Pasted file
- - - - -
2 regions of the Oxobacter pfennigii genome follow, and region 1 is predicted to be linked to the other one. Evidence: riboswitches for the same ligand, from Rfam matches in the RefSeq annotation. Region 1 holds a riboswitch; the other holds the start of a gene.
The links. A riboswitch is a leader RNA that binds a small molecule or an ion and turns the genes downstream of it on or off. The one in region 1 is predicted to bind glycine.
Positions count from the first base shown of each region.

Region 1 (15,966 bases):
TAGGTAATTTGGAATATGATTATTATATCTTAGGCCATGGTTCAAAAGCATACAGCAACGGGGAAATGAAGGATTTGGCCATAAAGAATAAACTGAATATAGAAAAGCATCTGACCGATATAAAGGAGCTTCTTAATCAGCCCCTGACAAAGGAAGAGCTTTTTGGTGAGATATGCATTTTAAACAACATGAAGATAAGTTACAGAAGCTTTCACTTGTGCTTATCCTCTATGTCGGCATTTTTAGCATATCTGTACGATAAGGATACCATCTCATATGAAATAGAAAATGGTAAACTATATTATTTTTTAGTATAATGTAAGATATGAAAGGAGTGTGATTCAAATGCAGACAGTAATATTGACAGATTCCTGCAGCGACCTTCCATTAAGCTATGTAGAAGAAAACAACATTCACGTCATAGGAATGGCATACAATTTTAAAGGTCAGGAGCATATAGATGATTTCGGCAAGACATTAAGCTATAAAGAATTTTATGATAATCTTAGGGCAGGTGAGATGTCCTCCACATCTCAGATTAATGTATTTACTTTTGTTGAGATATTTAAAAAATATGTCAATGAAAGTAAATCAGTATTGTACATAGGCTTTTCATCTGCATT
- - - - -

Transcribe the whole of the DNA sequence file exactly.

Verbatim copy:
2 regions of the Oxobacter pfennigii genome follow, and region 1 is predicted to be linked to the other one. Evidence: riboswitches for the same ligand, from Rfam matches in the RefSeq annotation. Region 1 holds a riboswitch; the other holds the start of a gene.
The links. A riboswitch is a leader RNA that binds a small molecule or an ion and turns the genes downstream of it on or off. The one in region 1 is predicted to bind glycine.
Positions count from the first base shown of each region.

Region 1 (15,966 bases):
TAGGTAATTTGGAATATGATTATTATATCTTAGGCCATGGTTCAAAAGCATACAGCAACGGGGAAATGAAGGATTTGGCCATAAAGAATAAACTGAATATAGAAAAGCATCTGACCGATATAAAGGAGCTTCTTAATCAGCCCCTGACAAAGGAAGAGCTTTTTGGTGAGATATGCATTTTAAACAACATGAAGATAAGTTACAGAAGCTTTCACTTGTGCTTATCCTCTATGTCGGCATTTTTAGCATATCTGTACGATAAGGATACCATCTCATATGAAATAGAAAATGGTAAACTATATTATTTTTTAGTATAATGTAAGATATGAAAGGAGTGTGATTCAAATGCAGACAGTAATATTGACAGATTCCTGCAGCGACCTTCCATTAAGCTATGTAGAAGAAAACAACATTCACGTCATAGGAATGGCATACAATTTTAAAGGTCAGGAGCATATAGATGATTTCGGCAAGACATTAAGCTATAAAGAATTTTATGATAATCTTAGGGCAGGTGAGATGTCCTCCACATCTCAGATTAATGTATTTACTTTTGTTGAGATATTTAAAAAATATGTCAATGAAAGTAAATCAGTATTGTACATAGGCTTTTCATCTGCATT